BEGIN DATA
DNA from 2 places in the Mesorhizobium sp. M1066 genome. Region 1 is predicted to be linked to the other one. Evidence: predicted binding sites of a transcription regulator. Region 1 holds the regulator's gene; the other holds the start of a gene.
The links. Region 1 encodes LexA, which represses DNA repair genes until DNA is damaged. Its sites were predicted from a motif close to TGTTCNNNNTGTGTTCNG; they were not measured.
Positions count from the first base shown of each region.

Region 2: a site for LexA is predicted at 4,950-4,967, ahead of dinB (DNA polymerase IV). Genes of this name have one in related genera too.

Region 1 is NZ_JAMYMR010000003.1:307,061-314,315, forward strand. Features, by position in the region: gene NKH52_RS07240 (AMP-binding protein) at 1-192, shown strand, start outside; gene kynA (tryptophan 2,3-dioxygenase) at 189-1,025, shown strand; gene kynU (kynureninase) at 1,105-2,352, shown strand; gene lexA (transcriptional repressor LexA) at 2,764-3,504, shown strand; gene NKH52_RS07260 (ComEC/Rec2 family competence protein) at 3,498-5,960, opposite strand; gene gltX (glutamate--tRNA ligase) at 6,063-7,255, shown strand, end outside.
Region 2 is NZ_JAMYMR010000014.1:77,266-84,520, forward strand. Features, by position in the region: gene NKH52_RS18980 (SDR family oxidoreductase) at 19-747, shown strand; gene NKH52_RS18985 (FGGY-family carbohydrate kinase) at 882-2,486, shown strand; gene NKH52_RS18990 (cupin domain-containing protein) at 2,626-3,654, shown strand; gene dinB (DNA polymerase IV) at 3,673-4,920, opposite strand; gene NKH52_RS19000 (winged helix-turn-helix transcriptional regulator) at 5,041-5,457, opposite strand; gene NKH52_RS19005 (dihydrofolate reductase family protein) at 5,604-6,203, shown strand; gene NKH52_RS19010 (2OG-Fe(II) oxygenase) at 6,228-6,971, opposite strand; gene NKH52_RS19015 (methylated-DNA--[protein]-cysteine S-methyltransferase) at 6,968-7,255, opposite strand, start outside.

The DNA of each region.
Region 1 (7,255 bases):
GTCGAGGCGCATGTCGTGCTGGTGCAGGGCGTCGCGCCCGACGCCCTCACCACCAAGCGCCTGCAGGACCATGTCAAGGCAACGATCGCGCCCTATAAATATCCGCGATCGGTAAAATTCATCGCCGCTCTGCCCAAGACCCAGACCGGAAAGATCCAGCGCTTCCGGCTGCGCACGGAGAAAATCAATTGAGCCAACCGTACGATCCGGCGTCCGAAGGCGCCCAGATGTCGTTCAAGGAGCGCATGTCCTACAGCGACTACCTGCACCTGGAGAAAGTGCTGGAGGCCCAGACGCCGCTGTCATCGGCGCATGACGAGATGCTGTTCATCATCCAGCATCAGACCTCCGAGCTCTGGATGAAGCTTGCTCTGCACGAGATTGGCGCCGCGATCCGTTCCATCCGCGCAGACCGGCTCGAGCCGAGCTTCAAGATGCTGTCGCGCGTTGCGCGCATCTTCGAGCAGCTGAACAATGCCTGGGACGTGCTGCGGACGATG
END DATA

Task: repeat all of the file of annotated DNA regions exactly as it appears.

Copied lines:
DNA from 2 places in the Mesorhizobium sp. M1066 genome. Region 1 is predicted to be linked to the other one. Evidence: predicted binding sites of a transcription regulator. Region 1 holds the regulator's gene; the other holds the start of a gene.
The links. Region 1 encodes LexA, which represses DNA repair genes until DNA is damaged. Its sites were predicted from a motif close to TGTTCNNNNTGTGTTCNG; they were not measured.
Positions count from the first base shown of each region.

Region 2: a site for LexA is predicted at 4,950-4,967, ahead of dinB (DNA polymerase IV). Genes of this name have one in related genera too.

Region 1 is NZ_JAMYMR010000003.1:307,061-314,315, forward strand. Features, by position in the region: gene NKH52_RS07240 (AMP-binding protein) at 1-192, shown strand, start outside; gene kynA (tryptophan 2,3-dioxygenase) at 189-1,025, shown strand; gene kynU (kynureninase) at 1,105-2,352, shown strand; gene lexA (transcriptional repressor LexA) at 2,764-3,504, shown strand; gene NKH52_RS07260 (ComEC/Rec2 family competence protein) at 3,498-5,960, opposite strand; gene gltX (glutamate--tRNA ligase) at 6,063-7,255, shown strand, end outside.
Region 2 is NZ_JAMYMR010000014.1:77,266-84,520, forward strand. Features, by position in the region: gene NKH52_RS18980 (SDR family oxidoreductase) at 19-747, shown strand; gene NKH52_RS18985 (FGGY-family carbohydrate kinase) at 882-2,486, shown strand; gene NKH52_RS18990 (cupin domain-containing protein) at 2,626-3,654, shown strand; gene dinB (DNA polymerase IV) at 3,673-4,920, opposite strand; gene NKH52_RS19000 (winged helix-turn-helix transcriptional regulator) at 5,041-5,457, opposite strand; gene NKH52_RS19005 (dihydrofolate reductase family protein) at 5,604-6,203, shown strand; gene NKH52_RS19010 (2OG-Fe(II) oxygenase) at 6,228-6,971, opposite strand; gene NKH52_RS19015 (methylated-DNA--[protein]-cysteine S-methyltransferase) at 6,968-7,255, opposite strand, start outside.

The DNA of each region.
Region 1 (7,255 bases):
GTCGAGGCGCATGTCGTGCTGGTGCAGGGCGTCGCGCCCGACGCCCTCACCACCAAGCGCCTGCAGGACCATGTCAAGGCAACGATCGCGCCCTATAAATATCCGCGATCGGTAAAATTCATCGCCGCTCTGCCCAAGACCCAGACCGGAAAGATCCAGCGCTTCCGGCTGCGCACGGAGAAAATCAATTGAGCCAACCGTACGATCCGGCGTCCGAAGGCGCCCAGATGTCGTTCAAGGAGCGCATGTCCTACAGCGACTACCTGCACCTGGAGAAAGTGCTGGAGGCCCAGACGCCGCTGTCATCGGCGCATGACGAGATGCTGTTCATCATCCAGCATCAGACCTCCGAGCTCTGGATGAAGCTTGCTCTGCACGAGATTGGCGCCGCGATCCGTTCCATCCGCGCAGACCGGCTCGAGCCGAGCTTCAAGATGCTGTCGCGCGTTGCGCGCATCTTCGAGCAGCTGAACAATGCCTGGGACGTGCTGCGGACGATG